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Four Years at the Mount

Leadership in action

Leadership: A self-help guide

Michael Kenney Jr.
MSN Class of 2019

(1/2017) A couple of weeks ago, my dad and I went on a road trip from Pennsylvania to Detroit. Our most substantive conversations always arise on road trips, and on this particular drive, we discussed this monthís article topic: Leadership. I consider my dad to be a great leader, both per-sonally and professionally, so naturally, I gained a lot from our 500 mile conversation. Our talk revolved around a couple of key questions: Who are the best leaders and what makes them so successful? Likewise, who are the worst leaders, and what makes them ineffective?

As we drove over mountains and through plains, we talked about the leaders we know. I con-sidered people whom I know through school, athletics, and work. I also thought about individu-als whom I have never met personally, but have observed in the media, professional athletics, and politics. I concluded that the best leaders are the most virtuous, hardworking, positive, char-ismatic and resilient people on the planet. In contrast, the worst leaders are manipulative, lethar-gic, indecisive, temperamental and easily demoralized. But where do I fit into this equation?

By the end of our car ride, I had generated a blueprint -- a type of "self help" guide -- to help me grow into the best leadership I can be. It begins with the notion that everyone is a leader.

Everyone is a Leader

Among the many definitions of leadership, I am particularly drawn to one written by John C. Maxwell, author of The 21 Irrefutable Laws of Leadership and The 21 Indispensable Qualities of a Leader, which simply states that "leadership is influence." Regardless of whether or not the influence is positive or negative, if you cause someone to think or act differently, you are leading them. From the jovial cashier who makes you smile every time you see her to the professor who works your finger to the bone every day, people who cause you to think or act a certain way are the leaders in your life. With that being said, there are a couple key notions to consider.

Carefully consider the people and things that lead you. From music, television, and litera-ture to employers, friends, and family, think about the influence that they have in your life. Is there a way to root out the negative influences and instead invest in the positive influences? Cer-tainly, this sounds clichť, but itís important because the people and things who lead you will in-evitably influence how you lead others.

You are a leader because you have influence over people in your lives. Thus, you have the responsibility to act accordingly. Who do you have influence on in your life? Your children? Your co-workers? Your spouse? Leadership will look differently in all of these contexts, but itís important to never underestimate the power you have as a leader in your day-to-day life.

Good leadership is not synonymous with effective leadership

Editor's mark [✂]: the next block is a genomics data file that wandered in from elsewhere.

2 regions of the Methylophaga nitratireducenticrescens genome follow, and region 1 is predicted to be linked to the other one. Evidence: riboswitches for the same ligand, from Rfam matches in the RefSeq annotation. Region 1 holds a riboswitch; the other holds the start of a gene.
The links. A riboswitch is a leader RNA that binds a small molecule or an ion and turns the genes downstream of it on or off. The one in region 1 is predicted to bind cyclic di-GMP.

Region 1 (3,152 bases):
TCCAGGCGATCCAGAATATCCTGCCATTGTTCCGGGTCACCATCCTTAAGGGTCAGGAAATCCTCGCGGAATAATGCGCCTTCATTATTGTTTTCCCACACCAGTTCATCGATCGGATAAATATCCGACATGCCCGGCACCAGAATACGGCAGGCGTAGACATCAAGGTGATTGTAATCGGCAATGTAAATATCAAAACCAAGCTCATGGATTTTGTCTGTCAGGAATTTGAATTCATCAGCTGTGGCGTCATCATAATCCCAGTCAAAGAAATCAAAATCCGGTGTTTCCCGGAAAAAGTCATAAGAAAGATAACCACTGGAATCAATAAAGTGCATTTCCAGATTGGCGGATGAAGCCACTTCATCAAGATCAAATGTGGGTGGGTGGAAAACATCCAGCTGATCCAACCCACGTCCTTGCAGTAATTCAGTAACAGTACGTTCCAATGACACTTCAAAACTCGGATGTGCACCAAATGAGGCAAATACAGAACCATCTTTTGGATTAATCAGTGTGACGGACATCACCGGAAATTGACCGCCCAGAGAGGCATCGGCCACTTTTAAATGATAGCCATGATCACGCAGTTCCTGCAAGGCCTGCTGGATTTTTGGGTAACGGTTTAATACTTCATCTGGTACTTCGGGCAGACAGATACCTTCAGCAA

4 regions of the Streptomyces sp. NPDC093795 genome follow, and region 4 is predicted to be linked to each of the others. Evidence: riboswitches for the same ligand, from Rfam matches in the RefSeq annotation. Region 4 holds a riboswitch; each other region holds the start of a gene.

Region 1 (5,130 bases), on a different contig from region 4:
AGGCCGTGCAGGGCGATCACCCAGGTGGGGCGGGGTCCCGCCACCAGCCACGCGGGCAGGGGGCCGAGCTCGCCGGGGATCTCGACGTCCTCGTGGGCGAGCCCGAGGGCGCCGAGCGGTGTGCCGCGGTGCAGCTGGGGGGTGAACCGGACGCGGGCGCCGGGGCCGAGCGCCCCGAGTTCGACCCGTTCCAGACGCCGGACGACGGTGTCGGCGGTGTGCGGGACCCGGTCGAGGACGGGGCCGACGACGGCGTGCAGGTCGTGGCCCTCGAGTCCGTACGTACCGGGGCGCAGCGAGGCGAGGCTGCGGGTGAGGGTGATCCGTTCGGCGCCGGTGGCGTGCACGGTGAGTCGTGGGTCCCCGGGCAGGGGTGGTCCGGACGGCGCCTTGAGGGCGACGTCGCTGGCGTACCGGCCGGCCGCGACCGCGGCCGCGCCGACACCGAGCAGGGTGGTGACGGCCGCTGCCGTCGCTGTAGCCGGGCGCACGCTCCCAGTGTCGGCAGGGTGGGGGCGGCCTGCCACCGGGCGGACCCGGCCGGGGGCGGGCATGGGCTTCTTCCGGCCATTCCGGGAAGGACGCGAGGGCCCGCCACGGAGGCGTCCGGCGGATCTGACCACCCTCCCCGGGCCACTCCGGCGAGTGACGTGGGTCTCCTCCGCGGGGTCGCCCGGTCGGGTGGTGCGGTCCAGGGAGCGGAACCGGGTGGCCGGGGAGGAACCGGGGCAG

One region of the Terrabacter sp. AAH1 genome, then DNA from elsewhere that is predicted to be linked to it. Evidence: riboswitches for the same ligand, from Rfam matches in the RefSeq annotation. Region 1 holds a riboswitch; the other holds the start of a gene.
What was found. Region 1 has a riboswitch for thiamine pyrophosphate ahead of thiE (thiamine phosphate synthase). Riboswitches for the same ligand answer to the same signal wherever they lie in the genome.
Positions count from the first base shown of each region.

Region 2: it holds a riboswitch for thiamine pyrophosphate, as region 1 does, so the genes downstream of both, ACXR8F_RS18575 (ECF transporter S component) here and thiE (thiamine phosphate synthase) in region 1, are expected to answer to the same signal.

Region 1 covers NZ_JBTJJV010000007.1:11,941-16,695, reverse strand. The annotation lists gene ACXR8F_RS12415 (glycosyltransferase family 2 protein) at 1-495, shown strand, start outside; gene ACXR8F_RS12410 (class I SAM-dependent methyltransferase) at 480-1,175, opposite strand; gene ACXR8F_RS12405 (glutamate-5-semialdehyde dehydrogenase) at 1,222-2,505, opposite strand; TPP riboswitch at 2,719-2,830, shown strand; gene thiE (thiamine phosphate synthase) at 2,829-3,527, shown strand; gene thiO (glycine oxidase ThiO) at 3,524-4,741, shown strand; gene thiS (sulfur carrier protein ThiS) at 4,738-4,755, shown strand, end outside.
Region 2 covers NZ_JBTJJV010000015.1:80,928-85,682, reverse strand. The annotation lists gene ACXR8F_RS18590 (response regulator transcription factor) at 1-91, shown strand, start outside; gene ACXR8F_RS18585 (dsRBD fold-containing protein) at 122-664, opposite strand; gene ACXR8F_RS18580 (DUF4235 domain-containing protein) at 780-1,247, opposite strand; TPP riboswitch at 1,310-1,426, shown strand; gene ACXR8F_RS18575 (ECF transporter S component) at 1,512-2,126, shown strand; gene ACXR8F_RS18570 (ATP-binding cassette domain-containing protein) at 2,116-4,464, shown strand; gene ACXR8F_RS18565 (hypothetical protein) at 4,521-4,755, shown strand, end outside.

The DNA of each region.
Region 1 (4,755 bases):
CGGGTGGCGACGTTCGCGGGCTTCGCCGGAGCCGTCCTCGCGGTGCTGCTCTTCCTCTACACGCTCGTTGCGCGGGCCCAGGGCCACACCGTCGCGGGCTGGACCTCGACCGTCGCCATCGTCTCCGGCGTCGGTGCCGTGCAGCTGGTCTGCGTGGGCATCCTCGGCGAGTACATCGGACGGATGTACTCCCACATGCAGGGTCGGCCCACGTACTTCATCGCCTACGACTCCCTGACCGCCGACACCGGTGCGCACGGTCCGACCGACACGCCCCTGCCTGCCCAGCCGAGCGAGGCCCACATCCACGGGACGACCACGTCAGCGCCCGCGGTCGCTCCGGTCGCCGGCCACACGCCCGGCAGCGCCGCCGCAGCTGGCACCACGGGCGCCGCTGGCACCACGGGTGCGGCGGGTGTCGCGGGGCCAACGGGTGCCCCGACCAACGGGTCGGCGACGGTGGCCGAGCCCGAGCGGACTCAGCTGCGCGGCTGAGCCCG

Before you begin reflecting upon your leadership style, it is important to differentiate good leadership and effective leadership. Good leadership evokes virtuous action while effective leadership evokes impactful action. Leaders can be both "good" and "effective," but good people are not always the most effective leaders and vice versa.

To highlight this point, think about two diametrically opposed leaders-- Hitler and Mother Teresa, for example. Hitler, though nefarious, was an effective leader. He caused a num-ber of people to adopt in anti-semitic ideas while also sparking global action; a massive number of people were influenced by Hitler, even if they did not have a strong stance for or against his policies. Mother Teresa, on the other hand, embodied the qualities of both a good and effective leader as she sparked virtue on a massive scale. Her legacy continues even after her death as the Sisters of Charity betters the world day in and day out.

The best leaders, like Mother Teresa, are both virtuous in their motives and effective in implementing them. What measures can you take to optimize your leadership? Donít worry; weíll get there.

Being both a good and effective leader

In order to optimize your leadership, first identify your level of effectiveness and virtue. I can bet that your level will fall somewhere in the large gap between Mother Teresa and Hitler. But where?

Compile a list of ten qualities that you want to radiate. From this list, pick your top five strengths, and come up with ways to bolster them. Likewise, identify five weakest qualities and think about qualities that would foil them. Once the list is numbered, place it in a place you will encounter on a daily basis.

As you go through your morning routine, think about the opportunities that will arise in the day ahead of you, and consider ways exercise your strengths and build upon your weak-nesses. Perhaps you generate ways to practice patience before your kids go to school, discipline on your car ride to the grocery store, and competency at your workplace. Then, as you go about your nightly routine later that day, reflect upon your day, specifically in regards the qualities that you wanted to accentuate. Overtime, your list may evolve as you begin to notice new strengths and weaknesses. Nevertheless, this simple, daily practice will inevitably help you become more intentional in your influence towards others.

Leadership is a lifelong process

Your leadership will evolve or devolve based on the people and things that you permit to influence you and based on the way you handle the opportunities in front of you. Optimizing your leadership certainly wonít be a cakewalk. It will come without a fair amount of trial and error, but donít be intimidated. In my opinion, the best leaders are lifelong learners.

Read other articles by Michael Kenney Jr.